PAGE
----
GAA Congress piece April 20 2009

May 28, 2009

In-tray full of challenges for new man Cooney

THE men in the wine-red club jumpers looked happy as they walked around the Rochestown Park Hotel in Cork on Saturday, and with good reason.

One of their fellow Youghal club men was being installed as GAA President, a proud day for Christy Cooney, his family, and his club. The blizzard of motions and debates, meetings and briefings, built to a climax on Saturday afternoon, when Cooney was finally inaugurated as Uachtaran. (We say inaugurated — ‘elevated’ seemed to be the term in general use at the GAA Congress last Friday and Saturday.)

The weekend, with its large media presence, live streaming on the RTÉ website, was an opportunity for the bureaucrats who run the GAA to emerge into the daylight, and a timely reminder of the painstaking work that goes on in unglamorous committee meetings not just in the GAA, but in all sports.

It’s probably fair to say that no little boy or girl goes to sleep dreaming of chairing a rules task force or introducing motions on the suspension appropriate to playing overage players, but selfless administrators are the life-blood of every organisation, sporting or not. Correction: selfless capable administrators. There are plenty of challenges facing the new man at the helm of the GAA, as evidenced, for instance, by the last major speech of his predecessor, outgoing President Nickey Brennan.

Brennan criticised the GPA for a failure to engage with the efforts of the GAA to grant it recognition.

While the player representative body will no doubt have its own response on that issue, the last thing Christy Cooney will want is to begin his tenure in a tit-for-tat public slanging match; still, the man at the big desk gets to face all sorts of headaches.

And there are other migraines facing the GAA. The defeat of the new yellow-card rules on Saturday led to much head-shaking and frowning from the top table, but that also points to a wider problem for them.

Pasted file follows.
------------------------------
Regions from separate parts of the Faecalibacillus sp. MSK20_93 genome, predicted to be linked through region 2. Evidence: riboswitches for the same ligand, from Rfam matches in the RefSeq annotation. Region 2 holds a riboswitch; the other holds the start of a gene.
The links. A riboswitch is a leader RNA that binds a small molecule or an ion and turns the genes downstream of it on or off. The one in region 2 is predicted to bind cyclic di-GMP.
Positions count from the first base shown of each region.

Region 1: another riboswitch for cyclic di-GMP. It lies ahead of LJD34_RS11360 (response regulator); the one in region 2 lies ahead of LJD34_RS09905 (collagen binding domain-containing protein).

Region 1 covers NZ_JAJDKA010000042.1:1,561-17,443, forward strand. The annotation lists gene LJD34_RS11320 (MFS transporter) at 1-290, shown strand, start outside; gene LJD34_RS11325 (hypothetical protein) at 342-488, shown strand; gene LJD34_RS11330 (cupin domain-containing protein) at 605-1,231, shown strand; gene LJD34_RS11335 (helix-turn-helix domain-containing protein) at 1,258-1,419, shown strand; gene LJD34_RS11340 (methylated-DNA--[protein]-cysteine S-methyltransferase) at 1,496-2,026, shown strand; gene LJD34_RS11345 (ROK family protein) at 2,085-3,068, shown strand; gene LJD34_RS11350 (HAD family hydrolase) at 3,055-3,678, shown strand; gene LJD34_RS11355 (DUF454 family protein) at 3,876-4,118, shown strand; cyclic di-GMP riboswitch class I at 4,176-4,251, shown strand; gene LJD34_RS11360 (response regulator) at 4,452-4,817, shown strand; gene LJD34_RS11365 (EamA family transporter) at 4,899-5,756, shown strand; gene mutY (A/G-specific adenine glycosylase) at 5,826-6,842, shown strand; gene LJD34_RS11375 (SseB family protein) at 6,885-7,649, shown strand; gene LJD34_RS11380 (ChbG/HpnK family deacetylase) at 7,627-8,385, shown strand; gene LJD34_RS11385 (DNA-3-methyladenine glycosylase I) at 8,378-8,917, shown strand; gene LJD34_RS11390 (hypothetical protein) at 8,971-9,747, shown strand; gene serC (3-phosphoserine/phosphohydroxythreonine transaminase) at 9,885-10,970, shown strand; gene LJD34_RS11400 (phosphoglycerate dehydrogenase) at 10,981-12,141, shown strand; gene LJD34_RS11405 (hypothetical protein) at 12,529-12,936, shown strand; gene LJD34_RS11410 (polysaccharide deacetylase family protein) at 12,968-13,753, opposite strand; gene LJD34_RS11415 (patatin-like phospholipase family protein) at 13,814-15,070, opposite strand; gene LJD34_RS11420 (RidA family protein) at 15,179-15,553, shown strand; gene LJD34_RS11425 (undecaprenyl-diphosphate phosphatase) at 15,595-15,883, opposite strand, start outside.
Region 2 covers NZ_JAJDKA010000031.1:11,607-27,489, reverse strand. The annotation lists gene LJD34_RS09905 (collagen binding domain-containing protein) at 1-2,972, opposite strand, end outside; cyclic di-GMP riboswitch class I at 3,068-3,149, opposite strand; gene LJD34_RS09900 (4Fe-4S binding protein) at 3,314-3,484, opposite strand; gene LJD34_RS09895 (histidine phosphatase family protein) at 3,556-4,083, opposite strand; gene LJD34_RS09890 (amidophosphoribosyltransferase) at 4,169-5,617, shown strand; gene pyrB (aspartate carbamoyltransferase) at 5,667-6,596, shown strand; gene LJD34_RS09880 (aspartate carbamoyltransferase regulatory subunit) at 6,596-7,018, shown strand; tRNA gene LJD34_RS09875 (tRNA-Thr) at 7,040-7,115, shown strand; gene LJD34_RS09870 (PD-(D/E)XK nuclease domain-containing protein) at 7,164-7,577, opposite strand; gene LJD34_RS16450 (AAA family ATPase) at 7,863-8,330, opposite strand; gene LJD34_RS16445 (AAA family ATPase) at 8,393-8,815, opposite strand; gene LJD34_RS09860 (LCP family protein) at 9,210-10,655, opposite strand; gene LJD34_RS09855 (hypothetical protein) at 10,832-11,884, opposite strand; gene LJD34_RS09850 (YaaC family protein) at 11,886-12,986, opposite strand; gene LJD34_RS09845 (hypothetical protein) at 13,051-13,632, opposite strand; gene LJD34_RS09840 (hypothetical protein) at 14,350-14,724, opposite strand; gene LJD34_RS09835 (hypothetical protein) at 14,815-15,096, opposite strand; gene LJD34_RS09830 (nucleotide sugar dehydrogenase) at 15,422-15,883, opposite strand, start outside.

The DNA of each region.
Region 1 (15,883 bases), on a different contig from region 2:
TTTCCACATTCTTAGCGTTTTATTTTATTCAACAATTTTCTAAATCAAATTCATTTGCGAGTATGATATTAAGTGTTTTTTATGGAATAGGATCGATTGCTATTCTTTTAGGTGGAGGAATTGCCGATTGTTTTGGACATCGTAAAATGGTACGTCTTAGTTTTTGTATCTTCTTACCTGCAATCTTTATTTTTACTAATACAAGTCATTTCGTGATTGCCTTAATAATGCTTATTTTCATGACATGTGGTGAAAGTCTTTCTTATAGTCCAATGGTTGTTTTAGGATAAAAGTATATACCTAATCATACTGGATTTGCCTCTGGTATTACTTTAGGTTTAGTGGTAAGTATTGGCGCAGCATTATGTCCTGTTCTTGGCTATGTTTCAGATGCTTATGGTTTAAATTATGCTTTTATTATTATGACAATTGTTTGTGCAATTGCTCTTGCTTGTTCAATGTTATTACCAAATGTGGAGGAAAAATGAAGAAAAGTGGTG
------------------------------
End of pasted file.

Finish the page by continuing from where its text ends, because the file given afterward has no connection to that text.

The likes of Nickey Brennan were right to detect in the narrow defeat an appetite for change when it comes to discipline in Gaelic football and hurling, but there was a clear disconnect, to use that non-grammatical but apt word, between what people saw as over-severe sanctions and what the GAA hierarchy saw as appropriate.

That appetite for change and for improvement in discipline is widespread within the GAA. People aren’t blind to the cynicism on offer from some of the leading counties on the field of play. The appetite for punishing players with expulsion for conditioned reflexes engendered by generations of coaches seems a little less avid.

What the new President might also focus on — in the light of the commitment in his inauguration speech on improving communication within the GAA — was avoiding situations like that in Limerick last week, where some clubs felt that the county board stance on those new rules was at variance with the decision taken at the county board meeting which dealt with the matter.

Nickey Brennan’s wider point was far more apt — he said that unless discipline and respect were improved at all levels of the game then the rules could be changed at will, but there would be no improvement.

That’s another large envelope in the Christy Cooney in-tray.

The new man listed several areas he’d be focusing on in his term, such as developing the GAA in urban areas, player welfare and focusing on volunteers, but there’s no doubt that the greatest challenge he and his organisation now face is the global recession.

The new President closed his speech with an appeal to all GAA members to row in together for the good of the organisation. He got a good reception from the delegates, the dignitaries, and the men in the wine-red club jumpers.

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